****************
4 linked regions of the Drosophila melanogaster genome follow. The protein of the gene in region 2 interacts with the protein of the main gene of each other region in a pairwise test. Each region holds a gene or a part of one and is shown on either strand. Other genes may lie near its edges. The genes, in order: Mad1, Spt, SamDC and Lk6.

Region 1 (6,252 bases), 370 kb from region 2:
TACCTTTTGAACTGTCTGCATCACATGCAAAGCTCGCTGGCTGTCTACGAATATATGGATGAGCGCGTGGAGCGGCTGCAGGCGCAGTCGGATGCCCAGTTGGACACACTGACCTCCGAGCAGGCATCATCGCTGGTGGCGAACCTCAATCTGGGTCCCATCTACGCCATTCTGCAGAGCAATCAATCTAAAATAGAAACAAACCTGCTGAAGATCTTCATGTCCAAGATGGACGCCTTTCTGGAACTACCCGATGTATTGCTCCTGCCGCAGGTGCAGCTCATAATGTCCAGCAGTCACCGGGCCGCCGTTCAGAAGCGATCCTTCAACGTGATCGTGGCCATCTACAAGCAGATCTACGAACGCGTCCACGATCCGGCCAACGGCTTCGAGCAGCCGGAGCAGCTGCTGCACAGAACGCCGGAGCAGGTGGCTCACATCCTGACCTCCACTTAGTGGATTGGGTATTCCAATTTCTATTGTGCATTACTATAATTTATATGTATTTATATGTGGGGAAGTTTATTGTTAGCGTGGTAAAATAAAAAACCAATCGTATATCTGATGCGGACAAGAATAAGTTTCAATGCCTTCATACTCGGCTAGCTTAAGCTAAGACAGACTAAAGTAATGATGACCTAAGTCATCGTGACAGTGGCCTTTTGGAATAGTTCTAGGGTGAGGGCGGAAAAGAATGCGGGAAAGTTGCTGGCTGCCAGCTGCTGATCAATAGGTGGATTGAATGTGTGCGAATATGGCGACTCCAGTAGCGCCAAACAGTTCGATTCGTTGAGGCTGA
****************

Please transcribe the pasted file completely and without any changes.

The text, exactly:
4 linked regions of the Drosophila melanogaster genome follow. The protein of the gene in region 2 interacts with the protein of the main gene of each other region in a pairwise test. Each region holds a gene or a part of one and is shown on either strand. Other genes may lie near its edges. The genes, in order: Mad1, Spt, SamDC and Lk6.

Region 1 (6,252 bases), 370 kb from region 2:
TACCTTTTGAACTGTCTGCATCACATGCAAAGCTCGCTGGCTGTCTACGAATATATGGATGAGCGCGTGGAGCGGCTGCAGGCGCAGTCGGATGCCCAGTTGGACACACTGACCTCCGAGCAGGCATCATCGCTGGTGGCGAACCTCAATCTGGGTCCCATCTACGCCATTCTGCAGAGCAATCAATCTAAAATAGAAACAAACCTGCTGAAGATCTTCATGTCCAAGATGGACGCCTTTCTGGAACTACCCGATGTATTGCTCCTGCCGCAGGTGCAGCTCATAATGTCCAGCAGTCACCGGGCCGCCGTTCAGAAGCGATCCTTCAACGTGATCGTGGCCATCTACAAGCAGATCTACGAACGCGTCCACGATCCGGCCAACGGCTTCGAGCAGCCGGAGCAGCTGCTGCACAGAACGCCGGAGCAGGTGGCTCACATCCTGACCTCCACTTAGTGGATTGGGTATTCCAATTTCTATTGTGCATTACTATAATTTATATGTATTTATATGTGGGGAAGTTTATTGTTAGCGTGGTAAAATAAAAAACCAATCGTATATCTGATGCGGACAAGAATAAGTTTCAATGCCTTCATACTCGGCTAGCTTAAGCTAAGACAGACTAAAGTAATGATGACCTAAGTCATCGTGACAGTGGCCTTTTGGAATAGTTCTAGGGTGAGGGCGGAAAAGAATGCGGGAAAGTTGCTGGCTGCCAGCTGCTGATCAATAGGTGGATTGAATGTGTGCGAATATGGCGACTCCAGTAGCGCCAAACAGTTCGATTCGTTGAGGCTGA